Here, I'm gonna use the method and headers. I don't specify anything about credentials. So I don't need any credentials for any of the pages that I'm gonna be requiring, I only need credentials here. So I could have said credentials.omit, but it's not necessary unless you really need to say that.

I make my AJAX request. If it was successful, now here's a little nuance. I have my server setup that if it returns the friendly 404 page, right? That is the server saying that page doesn't exist but I'm not actually returning a 404 network response. I'm returning a 200 network response with a friendly for a 404 page.

I want for my service worker to know that we didn't legitimately find the resource, because I don't want to cache another copy of the friendly 404 page under some URL. Then I might have a whole bunch of exploded cache with a bunch of wasted stuff. So my server specifically appends a custom header called X-Not-Found in the case where it's sending out the friendly 404 page.

And I'm saying, if it's not one of those, if it's not the friendly 404 page, then put it into my cache. If it's the friendly 404 page, just display it but don't cache it, okay?
>> Kyle Simpson: And then, again, if we get here, it's because the network request failed or we were offline, so let's go ahead and try to see if it's in the cache.

And if it is in the cache, use it. And now we finally see, what do I do if both the request and the cache fail me? Well then, I just wanna go ahead and unconditionally serve up the offline page. That tells the user, I kinda don't know whether the page exists or not, but I know I don't have anything to give you.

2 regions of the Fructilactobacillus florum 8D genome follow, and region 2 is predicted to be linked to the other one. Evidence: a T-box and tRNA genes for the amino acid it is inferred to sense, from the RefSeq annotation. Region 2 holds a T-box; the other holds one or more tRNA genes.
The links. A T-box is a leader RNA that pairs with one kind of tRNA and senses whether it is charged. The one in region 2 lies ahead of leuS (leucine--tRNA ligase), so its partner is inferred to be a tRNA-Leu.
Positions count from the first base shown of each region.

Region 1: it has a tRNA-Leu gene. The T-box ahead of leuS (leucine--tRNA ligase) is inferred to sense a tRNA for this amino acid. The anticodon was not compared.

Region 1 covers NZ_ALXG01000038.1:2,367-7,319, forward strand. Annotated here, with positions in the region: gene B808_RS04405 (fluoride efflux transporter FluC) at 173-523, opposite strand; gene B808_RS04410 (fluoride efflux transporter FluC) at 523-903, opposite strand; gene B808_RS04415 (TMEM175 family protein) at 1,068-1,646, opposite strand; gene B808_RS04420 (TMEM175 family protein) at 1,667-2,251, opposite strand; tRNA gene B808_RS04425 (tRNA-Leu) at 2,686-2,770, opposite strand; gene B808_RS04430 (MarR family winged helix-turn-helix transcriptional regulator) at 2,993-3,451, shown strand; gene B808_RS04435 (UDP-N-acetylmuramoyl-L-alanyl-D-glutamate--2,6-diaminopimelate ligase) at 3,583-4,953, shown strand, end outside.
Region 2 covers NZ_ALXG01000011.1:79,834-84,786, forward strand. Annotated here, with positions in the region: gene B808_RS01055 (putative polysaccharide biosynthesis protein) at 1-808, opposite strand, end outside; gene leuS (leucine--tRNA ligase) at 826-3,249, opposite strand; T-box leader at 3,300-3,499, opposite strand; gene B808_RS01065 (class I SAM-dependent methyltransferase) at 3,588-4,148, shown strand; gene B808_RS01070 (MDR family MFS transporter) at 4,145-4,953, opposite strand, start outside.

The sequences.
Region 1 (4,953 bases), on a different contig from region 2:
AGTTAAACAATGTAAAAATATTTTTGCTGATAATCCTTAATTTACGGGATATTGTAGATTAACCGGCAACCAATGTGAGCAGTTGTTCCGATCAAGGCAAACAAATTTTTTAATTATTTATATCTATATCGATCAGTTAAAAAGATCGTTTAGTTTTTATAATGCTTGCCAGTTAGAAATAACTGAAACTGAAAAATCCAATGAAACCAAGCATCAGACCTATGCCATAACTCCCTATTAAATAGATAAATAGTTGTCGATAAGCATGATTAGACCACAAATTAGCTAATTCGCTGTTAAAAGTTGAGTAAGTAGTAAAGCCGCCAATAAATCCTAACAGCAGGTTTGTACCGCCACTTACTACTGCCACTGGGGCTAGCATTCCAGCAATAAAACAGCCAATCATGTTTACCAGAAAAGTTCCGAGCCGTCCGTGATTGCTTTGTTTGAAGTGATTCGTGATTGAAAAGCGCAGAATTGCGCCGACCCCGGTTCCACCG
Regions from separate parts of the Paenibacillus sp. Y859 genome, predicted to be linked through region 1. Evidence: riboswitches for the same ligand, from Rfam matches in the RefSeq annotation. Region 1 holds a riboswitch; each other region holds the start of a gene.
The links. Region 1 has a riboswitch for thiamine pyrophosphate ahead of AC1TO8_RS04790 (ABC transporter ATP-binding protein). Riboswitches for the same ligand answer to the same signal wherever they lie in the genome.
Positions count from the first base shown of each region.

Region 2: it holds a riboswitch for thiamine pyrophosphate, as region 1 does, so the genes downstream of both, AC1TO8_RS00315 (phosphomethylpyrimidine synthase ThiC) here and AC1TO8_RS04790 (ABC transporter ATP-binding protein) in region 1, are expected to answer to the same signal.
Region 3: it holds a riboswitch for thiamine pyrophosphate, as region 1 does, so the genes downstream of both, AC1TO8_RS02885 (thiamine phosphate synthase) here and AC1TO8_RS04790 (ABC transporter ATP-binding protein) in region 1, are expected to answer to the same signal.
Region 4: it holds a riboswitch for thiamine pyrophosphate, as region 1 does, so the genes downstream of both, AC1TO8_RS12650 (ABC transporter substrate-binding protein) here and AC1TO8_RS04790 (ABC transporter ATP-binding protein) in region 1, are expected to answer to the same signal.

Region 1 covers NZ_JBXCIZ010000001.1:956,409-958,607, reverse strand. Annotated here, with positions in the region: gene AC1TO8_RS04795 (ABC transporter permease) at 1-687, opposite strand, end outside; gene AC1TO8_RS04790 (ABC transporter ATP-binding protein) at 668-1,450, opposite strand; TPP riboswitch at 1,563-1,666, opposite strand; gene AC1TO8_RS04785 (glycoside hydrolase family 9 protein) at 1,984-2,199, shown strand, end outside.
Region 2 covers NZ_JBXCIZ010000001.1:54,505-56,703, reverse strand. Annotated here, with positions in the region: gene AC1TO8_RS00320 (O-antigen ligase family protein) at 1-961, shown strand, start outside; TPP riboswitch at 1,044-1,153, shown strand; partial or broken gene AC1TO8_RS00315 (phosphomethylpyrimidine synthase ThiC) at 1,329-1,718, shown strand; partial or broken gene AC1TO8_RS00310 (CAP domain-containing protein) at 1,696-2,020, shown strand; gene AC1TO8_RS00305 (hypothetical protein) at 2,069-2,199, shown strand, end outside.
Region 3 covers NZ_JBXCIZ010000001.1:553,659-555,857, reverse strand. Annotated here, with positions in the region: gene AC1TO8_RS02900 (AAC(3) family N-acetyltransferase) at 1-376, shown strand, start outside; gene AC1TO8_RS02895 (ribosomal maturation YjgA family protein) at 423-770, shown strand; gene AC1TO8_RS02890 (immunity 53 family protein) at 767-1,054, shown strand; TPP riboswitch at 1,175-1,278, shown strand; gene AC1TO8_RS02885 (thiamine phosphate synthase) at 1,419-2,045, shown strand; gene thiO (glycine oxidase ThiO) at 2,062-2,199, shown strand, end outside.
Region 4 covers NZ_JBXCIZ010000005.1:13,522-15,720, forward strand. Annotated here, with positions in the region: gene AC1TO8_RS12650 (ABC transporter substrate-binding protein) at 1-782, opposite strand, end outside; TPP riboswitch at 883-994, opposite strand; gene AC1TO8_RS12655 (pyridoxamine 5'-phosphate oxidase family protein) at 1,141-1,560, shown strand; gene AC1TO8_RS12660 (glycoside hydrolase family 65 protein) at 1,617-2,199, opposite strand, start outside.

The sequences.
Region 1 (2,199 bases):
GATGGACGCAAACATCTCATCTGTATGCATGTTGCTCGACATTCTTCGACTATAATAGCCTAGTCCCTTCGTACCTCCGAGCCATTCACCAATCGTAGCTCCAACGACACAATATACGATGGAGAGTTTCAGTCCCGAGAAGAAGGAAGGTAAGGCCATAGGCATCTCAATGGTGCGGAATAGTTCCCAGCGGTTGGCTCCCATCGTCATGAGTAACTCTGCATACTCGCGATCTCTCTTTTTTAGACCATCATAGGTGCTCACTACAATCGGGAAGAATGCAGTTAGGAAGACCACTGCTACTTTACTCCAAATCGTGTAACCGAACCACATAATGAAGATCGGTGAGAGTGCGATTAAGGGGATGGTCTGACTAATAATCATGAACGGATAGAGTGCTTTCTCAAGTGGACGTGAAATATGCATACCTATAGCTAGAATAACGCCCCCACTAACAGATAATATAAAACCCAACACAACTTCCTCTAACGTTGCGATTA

So I'm gonna friendly tell you you're offline, try again when you're back online.
>> Kyle Simpson: All right, now if I'm not in one of the HTML page requests, I want a different strategy involved, I wanna check the cache first. So here I'm gonna do cache.match, and there's my request URL.

And if that succeeds, great. If that fails, then I want to check to see if I'm online. Cuz, again, I don't wanna make a request if there's no reason to make a request. If I'm online, I'll try to make an AJAX call. I know I don't need any credentials here.

If I succeed, then go ahead and update the cache with it. So in other words, I might have already had the style CSS. Well, if I already had the style CSS, then it would have matched here. But if I for some reason that wasn't in the cache, then I request it, go ahead and stuff it in the cache.

And if I get here, either we were offline or the cache failed and we were offline, in which case I give them another network level 404 response. Now, that's a little bit different than what I did with an HTML page. It's because we don't need to serve up the friendly 404 page to a request for CSS.

The browser, if it can't load any CSS, it ought to just get a 404, same thing as we did with the AJAX, make sense? So all of these things that I'm doing, these are all very careful thoughts that I had to have. I had to ask myself all these different things.

What would be the appropriate response in this case? And what would be the proper response? Point is, I have complete and total control. I can write as much or as little of that logic as makes sense for me. A lot of the frameworks that we talked about, or the frameworks that we talked about, like for example, Workbox, from my observation, they make a lot of these decisions for you.

You make a lot of very high-level declarative statements, like which strategy you want. And all these nuance kinds of things, like checking for a specific header from the server, that's not really a thing. So there's a trade-off here, as with all things, you can much more quickly get a service worker working without having to write all this if logic.

But then you don't have control in those different cases, which might mean that the user experience is acceptable or not acceptable, depending on your perspective.